Dept Confirms Highest Rate of Pupil Dropout in Years

The Department of Basic Education confirms that the dropout rate of pupils in school has tripled throughout the pandemic and is the highest it's been in 20 years. Read further to learn more.


The Department of Basic Education (DBE) has said that the dropout rate of pupils in school has tripled to about 500 000 more because of the current Covid-19 situation the world is suffering through.

DBE's Deputy Director in Research Co-ordination, Monitoring and Evaluation Directorate, Nompumelelo Mohohlowane, says the reason behind pupil dropout is rotational attendance in schools.

Mohohlowane stated that children from low-income households were not receiving daily meals in school and parents feared they might contact the Covid-19 virus, which also contributed the high dropout rate.

Our understanding of what could be causing the absence in pupils in schools do range from anxiety amongst parents that their kids will contract the virus, socioeconomic status which has changed in some households and the anxiety from some learners who feel they may not be able to perform well in school because of the rotational attendance.

The education sector has been losing school days since the beginning of the implementation of lockdown restrictions. This has had a negative impact in the progress and quality of learning and teaching in schools, says Mohohlowane.

The Economist and Lecturer at Stellenbosch University, Dr Debra Shepherd, also weighed in and said that socio-economic issues and hunger is the main reason behind pupil dropout.

The thing that is coming through strongly is children not having food security and contracting Covid-19.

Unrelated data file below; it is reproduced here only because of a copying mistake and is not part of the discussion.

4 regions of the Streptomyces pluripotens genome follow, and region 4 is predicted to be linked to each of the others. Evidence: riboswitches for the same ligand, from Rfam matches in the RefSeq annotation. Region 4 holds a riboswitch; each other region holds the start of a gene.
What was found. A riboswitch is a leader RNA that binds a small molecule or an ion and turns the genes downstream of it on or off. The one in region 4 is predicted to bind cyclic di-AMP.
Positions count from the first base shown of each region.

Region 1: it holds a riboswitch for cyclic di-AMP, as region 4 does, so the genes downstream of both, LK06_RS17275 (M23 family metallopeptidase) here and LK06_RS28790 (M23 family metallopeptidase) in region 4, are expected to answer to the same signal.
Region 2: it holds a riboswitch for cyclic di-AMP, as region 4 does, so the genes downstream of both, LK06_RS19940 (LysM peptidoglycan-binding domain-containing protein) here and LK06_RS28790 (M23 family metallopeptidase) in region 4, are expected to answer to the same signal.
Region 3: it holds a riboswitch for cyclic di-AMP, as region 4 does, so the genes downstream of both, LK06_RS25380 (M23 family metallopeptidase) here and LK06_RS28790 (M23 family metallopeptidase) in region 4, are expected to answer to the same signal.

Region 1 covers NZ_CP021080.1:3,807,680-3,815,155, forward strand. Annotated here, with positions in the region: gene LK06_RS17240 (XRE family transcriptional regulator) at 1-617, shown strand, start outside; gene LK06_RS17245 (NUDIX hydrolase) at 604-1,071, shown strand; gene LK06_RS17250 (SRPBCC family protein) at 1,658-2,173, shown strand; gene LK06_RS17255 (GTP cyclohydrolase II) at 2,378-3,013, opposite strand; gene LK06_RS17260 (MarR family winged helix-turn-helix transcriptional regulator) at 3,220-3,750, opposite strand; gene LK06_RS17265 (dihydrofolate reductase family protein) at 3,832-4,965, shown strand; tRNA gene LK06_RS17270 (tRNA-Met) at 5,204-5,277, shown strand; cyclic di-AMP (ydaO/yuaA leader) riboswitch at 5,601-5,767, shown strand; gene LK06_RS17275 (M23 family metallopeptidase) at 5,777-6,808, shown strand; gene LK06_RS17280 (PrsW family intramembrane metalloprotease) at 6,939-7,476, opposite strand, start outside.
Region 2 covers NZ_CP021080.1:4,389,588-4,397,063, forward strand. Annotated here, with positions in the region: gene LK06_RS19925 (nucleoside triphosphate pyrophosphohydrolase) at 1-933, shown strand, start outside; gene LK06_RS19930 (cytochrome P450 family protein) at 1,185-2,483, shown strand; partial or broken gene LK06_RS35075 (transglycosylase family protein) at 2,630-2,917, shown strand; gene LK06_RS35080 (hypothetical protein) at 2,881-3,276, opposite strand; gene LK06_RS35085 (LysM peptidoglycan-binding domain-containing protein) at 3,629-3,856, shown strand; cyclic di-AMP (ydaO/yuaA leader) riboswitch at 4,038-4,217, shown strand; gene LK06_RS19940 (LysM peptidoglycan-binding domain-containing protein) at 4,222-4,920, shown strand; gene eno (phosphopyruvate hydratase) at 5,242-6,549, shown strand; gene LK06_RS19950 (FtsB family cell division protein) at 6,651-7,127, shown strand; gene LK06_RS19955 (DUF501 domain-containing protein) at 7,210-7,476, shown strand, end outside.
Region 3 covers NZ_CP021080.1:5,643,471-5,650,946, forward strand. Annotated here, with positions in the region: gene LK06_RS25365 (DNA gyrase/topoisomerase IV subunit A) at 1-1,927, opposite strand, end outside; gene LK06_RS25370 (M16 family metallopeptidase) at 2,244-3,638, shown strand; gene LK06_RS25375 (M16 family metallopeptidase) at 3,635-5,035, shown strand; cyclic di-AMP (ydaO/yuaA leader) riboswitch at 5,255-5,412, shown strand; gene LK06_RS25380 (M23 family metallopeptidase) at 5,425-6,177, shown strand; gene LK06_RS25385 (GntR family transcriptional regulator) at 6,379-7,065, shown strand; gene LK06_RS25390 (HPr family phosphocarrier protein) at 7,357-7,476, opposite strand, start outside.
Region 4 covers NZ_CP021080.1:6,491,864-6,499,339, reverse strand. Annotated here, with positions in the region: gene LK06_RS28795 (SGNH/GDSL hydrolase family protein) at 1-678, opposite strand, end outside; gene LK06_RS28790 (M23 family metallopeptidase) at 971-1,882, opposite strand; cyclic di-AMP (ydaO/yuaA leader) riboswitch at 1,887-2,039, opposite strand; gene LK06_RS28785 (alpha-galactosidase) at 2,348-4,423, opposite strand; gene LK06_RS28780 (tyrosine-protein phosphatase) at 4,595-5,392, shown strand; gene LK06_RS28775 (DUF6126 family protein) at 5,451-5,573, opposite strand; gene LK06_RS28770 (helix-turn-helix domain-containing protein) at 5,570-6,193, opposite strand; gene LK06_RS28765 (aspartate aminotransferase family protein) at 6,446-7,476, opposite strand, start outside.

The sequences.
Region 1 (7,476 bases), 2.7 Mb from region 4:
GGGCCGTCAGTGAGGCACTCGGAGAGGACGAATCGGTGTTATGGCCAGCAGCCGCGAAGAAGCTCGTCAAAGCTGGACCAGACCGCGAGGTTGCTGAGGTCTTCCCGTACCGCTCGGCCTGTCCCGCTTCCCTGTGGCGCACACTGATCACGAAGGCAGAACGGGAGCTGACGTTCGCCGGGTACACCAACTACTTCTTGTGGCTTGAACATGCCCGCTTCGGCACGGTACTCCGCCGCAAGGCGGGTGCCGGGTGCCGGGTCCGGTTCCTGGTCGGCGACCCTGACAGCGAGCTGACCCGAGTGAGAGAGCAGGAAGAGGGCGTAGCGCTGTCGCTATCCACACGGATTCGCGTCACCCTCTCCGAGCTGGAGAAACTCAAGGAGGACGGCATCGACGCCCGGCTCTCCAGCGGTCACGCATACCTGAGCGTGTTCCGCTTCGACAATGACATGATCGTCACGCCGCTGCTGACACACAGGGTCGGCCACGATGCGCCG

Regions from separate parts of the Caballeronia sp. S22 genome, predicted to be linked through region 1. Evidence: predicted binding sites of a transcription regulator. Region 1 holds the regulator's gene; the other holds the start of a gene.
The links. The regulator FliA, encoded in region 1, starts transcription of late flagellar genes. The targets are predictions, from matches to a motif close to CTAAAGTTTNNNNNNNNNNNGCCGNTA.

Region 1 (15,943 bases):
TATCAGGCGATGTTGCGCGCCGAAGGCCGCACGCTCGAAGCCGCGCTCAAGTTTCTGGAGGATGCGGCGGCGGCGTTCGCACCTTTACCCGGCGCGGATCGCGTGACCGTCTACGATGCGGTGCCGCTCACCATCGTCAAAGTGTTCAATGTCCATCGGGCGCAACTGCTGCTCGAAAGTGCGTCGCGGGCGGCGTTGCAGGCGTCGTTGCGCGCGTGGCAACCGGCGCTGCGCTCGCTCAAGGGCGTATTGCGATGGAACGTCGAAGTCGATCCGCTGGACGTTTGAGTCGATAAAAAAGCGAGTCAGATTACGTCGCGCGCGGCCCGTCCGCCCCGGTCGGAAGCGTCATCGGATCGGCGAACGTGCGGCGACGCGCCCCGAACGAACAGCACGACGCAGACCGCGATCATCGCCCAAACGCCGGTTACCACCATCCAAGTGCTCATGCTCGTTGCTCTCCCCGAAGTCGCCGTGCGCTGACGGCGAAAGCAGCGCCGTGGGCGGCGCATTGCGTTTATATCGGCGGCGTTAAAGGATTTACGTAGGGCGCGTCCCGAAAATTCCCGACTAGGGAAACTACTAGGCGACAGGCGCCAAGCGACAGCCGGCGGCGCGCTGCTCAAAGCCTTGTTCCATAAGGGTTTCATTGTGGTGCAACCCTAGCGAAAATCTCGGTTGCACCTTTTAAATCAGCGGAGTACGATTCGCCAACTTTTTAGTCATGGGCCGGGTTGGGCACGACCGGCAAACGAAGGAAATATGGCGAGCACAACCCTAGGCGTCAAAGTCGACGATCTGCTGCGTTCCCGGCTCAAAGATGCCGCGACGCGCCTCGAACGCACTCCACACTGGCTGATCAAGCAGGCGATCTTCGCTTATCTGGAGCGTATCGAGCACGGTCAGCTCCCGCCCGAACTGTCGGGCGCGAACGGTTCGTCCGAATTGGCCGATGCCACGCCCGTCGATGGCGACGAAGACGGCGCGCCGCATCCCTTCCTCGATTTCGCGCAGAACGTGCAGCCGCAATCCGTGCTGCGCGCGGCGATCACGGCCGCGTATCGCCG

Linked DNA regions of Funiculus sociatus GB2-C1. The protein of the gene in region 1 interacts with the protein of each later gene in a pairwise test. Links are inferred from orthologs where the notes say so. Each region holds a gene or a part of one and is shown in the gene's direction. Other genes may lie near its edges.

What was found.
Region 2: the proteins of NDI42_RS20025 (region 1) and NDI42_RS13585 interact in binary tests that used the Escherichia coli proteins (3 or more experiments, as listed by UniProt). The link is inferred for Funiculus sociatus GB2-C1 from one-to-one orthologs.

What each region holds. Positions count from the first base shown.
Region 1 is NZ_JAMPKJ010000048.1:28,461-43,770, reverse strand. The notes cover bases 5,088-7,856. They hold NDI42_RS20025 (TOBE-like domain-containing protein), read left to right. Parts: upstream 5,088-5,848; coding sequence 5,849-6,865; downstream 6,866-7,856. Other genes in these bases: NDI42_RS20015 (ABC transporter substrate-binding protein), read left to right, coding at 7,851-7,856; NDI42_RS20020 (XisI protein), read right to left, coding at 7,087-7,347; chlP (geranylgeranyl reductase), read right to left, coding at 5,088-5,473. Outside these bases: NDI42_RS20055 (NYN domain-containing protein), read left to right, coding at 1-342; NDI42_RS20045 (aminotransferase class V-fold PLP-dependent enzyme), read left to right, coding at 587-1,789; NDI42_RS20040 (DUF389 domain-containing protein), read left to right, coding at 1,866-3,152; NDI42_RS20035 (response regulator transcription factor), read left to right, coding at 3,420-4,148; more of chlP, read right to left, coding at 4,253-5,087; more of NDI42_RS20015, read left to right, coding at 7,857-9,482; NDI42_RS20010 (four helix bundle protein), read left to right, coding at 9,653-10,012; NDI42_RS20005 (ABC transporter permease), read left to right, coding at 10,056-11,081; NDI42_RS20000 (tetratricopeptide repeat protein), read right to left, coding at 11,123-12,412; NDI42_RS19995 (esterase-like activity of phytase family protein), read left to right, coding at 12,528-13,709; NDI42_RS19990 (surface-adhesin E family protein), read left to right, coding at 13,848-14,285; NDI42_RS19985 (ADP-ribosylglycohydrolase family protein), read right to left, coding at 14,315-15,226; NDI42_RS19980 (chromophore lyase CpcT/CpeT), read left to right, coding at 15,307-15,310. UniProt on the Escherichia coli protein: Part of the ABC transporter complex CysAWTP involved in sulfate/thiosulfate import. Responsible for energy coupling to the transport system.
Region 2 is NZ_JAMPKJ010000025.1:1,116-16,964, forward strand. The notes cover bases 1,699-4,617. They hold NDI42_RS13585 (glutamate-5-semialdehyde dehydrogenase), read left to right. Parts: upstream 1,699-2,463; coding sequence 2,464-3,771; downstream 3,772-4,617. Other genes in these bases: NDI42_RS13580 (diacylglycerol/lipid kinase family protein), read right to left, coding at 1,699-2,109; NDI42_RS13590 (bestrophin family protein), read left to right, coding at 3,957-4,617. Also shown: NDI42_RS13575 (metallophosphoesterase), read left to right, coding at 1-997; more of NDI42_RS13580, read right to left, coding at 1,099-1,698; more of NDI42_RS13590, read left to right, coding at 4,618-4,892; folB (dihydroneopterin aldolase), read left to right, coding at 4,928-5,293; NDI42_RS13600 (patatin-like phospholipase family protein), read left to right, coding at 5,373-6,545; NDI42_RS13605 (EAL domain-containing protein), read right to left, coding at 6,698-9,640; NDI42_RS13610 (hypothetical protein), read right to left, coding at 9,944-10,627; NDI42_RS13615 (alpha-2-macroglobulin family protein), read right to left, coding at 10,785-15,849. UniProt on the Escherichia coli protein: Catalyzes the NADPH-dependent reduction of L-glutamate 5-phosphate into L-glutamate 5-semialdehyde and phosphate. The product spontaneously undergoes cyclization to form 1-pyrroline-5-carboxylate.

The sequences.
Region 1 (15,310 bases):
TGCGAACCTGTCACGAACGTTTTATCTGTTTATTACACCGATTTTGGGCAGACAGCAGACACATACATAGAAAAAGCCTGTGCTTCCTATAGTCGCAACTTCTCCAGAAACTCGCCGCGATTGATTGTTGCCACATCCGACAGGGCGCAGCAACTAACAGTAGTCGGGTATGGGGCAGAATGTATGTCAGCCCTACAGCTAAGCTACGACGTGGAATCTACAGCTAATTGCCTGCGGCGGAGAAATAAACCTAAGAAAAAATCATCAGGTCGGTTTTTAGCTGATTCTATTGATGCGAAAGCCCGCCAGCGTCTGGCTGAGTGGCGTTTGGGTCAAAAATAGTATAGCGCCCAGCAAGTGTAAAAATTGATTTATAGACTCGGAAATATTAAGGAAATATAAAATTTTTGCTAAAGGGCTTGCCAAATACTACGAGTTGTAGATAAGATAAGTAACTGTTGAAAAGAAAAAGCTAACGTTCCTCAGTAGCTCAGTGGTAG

The DBE shared that an average of 39% school attendance was recorded in July last year when selected grades were allowed to go back to school. The recorded rate of school attendance in May this year is 92%, says the DBE.

Mohohlowane confirmed that before the Covid-19 disruptions, the attendance in schools was above 98% of school going for children between 7 and 17 years old.

The department has been criticized of it's fruitless strategy to keep learners in schools under the Covid-19 pandemic because of the low actual turnout rate in school attendance.

The National School Nutrition programme (NSNP) has been the apparent failure as the Education Department was taken to court for their lack of adequate implementation of the programme.  

Mohohlowane said the main barrier in the rotational attendance system is maintaining social distance. She also mentioned that unfed children due to rotational attendance system contributed to the problem.

The recent incidents of looting in parts of the country will also worsen the already dysfunctional system of rotational attendance. Many schools in looting provinces were broken into with the KwaZulu-Natal province reporting that 32 schools were vandalised.


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